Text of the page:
Accepted answer

The problem is that the lists are not exactly identical. It's comparing equality for grouping, and you have two new List<string>s, which aren't exactly equal. You can, however, join the strings by hash code, which would produce a correct result:

tests.GroupBy(t => String.Join(string.Empty, t.Children.Select(c => c.GetHashCode().ToString())));


I don't think there's a built in method to that.

Look at Jon Skeet's answer here:

Any chance to get unique records using Linq (C#)?


The reason you get 3 groups is because List<T> implements equality with default reference-equality, not by considering the "sequence equality" of the contained elements between any two lists. If you want such semantics, you'll have to implement an IEqualityComparer<IList<T>> (or similar) yourself and inject that into the GroupBy query using the overload that accepts an equality-comparer. Here's a sample implementation (for arrays, not lists, but easily adaptable).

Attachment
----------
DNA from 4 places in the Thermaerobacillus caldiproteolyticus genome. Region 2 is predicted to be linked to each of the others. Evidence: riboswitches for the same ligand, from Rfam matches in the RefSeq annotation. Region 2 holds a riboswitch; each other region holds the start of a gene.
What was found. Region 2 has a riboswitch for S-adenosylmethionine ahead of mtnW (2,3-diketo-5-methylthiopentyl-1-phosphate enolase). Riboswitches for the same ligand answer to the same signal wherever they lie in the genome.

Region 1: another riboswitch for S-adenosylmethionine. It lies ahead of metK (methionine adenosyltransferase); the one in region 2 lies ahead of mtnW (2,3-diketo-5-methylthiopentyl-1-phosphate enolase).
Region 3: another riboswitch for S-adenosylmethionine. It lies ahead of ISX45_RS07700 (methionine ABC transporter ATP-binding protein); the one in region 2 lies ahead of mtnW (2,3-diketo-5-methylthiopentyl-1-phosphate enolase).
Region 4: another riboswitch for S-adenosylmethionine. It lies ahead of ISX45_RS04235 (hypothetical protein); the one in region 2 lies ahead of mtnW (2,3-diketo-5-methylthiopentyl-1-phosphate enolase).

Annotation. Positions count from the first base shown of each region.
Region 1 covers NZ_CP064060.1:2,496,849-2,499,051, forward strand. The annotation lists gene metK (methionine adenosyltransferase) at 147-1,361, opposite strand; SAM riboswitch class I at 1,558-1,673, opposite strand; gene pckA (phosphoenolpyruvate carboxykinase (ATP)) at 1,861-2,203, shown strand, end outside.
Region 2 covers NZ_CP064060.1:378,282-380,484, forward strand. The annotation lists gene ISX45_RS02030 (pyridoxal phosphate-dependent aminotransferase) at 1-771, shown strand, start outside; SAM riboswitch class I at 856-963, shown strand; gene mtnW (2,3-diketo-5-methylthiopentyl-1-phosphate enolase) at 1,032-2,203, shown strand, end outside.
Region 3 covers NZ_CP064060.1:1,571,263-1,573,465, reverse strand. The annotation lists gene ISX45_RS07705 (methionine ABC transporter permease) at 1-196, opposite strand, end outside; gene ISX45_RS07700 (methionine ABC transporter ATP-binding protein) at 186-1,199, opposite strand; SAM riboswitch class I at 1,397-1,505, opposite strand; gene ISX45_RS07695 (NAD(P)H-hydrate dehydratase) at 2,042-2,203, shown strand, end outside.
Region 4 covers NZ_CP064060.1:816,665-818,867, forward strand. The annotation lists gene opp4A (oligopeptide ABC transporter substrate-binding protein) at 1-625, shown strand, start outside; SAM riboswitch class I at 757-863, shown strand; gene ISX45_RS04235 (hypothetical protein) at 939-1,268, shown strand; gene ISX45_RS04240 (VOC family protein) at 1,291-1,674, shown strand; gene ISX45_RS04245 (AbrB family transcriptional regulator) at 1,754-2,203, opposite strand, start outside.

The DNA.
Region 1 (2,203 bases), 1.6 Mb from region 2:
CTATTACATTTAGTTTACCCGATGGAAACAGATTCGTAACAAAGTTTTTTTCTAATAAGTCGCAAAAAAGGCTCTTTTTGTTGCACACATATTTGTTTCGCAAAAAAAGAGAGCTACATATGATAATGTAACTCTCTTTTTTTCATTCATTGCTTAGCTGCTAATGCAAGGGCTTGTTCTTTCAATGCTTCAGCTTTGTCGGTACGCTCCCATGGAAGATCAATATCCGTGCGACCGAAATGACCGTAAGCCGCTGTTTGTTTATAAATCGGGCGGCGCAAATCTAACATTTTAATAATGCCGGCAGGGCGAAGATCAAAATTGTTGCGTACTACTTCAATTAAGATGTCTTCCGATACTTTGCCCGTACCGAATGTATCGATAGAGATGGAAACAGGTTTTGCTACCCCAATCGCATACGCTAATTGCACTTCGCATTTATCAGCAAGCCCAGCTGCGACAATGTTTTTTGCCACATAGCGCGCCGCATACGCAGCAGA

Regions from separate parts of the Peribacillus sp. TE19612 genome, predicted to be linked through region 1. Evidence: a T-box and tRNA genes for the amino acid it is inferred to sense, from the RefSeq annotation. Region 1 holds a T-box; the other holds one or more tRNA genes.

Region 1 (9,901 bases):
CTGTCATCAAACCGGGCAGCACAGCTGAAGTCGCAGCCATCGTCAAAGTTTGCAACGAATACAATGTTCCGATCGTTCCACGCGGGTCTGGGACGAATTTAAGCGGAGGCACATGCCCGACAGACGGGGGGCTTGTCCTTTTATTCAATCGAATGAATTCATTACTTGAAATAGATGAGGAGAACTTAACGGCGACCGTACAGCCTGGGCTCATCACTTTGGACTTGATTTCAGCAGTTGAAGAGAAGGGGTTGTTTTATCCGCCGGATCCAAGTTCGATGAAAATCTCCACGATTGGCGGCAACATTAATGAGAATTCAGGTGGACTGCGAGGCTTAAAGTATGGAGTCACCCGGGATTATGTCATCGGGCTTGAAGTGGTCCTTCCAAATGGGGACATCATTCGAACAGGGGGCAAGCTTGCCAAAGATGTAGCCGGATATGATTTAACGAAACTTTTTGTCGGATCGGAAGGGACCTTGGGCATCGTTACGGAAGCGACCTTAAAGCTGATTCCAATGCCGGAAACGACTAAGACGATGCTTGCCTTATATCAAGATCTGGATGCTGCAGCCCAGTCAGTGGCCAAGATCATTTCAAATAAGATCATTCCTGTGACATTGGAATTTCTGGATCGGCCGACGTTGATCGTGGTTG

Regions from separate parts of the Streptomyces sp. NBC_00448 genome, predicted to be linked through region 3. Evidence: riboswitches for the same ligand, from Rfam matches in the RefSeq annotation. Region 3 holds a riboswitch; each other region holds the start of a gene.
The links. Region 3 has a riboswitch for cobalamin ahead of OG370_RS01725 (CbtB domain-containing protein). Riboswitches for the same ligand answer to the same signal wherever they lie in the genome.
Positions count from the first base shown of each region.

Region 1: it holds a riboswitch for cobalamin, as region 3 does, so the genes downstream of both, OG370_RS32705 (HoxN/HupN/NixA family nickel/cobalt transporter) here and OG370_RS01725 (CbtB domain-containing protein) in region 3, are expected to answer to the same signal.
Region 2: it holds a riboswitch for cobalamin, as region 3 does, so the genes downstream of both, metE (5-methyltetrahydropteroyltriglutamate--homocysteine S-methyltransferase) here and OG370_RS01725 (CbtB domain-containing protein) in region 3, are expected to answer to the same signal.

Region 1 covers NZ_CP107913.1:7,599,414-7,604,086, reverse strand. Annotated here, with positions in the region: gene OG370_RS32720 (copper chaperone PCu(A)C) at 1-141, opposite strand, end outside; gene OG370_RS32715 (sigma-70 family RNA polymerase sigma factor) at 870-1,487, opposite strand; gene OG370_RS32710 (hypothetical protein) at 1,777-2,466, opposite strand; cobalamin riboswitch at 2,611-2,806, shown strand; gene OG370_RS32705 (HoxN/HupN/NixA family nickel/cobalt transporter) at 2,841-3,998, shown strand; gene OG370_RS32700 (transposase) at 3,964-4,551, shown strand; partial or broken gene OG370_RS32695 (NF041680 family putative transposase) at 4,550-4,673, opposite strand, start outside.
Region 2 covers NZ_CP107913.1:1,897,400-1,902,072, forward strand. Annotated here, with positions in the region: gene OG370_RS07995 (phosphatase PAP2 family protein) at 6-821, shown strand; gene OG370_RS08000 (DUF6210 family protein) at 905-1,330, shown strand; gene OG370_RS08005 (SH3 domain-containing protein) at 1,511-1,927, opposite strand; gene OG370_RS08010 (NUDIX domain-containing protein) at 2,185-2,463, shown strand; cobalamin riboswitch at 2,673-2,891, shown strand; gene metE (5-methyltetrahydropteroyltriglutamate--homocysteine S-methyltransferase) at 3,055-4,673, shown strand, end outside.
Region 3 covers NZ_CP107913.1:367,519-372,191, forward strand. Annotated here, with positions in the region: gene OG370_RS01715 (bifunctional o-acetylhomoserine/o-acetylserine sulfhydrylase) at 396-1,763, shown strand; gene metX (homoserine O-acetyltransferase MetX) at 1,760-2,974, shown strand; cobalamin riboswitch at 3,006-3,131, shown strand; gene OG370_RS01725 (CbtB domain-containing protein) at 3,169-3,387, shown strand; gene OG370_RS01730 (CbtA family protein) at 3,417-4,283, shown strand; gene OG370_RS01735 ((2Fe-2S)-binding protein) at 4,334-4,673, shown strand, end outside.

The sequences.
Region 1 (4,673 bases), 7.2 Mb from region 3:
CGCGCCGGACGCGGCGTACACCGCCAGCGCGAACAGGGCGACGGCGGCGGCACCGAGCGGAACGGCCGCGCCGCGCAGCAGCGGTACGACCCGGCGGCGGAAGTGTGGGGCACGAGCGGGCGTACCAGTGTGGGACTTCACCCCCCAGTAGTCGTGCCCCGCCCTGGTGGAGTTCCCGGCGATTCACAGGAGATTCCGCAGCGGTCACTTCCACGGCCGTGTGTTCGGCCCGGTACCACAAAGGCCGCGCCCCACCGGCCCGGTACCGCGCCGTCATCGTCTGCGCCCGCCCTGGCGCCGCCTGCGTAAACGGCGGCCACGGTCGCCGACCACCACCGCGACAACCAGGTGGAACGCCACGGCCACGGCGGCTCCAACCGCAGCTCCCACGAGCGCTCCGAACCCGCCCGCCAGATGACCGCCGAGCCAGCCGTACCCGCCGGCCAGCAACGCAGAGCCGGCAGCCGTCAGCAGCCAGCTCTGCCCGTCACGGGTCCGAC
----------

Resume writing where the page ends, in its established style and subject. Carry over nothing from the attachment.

If you're comfortable with set equality (order and duplicates are irrelevant), you're in luck: you can directly use HashSet<T> and the provided CreateSetComparer method for the comparer implementation:

  var t1 = new Test { Children = new HashSet<string> { "one", "two" } };
  var t2 = new Test { Children = new HashSet<string> { "one", "two" } };
  var t3 = new Test { Children = new HashSet<string> { "one", "three" } };

  var tests = new List<Test> { t1, t2, t3 };

  // Only two groups: { one, two } and { one, three }
  tests.GroupBy(t => t.Children, HashSet<string>.CreateSetComparer())


By default, GroupBy is going to use reference equality when grouping by lists (which are reference types).

Since you've got new instances of the list each time, they are not equal.

However, there is an overload of GroupBy which lets you specify a custom IEqualityComparer, so that you can implement your own way of comparing a list of strings, for example.

To implement this, there are many other threads here about comparing two lists.

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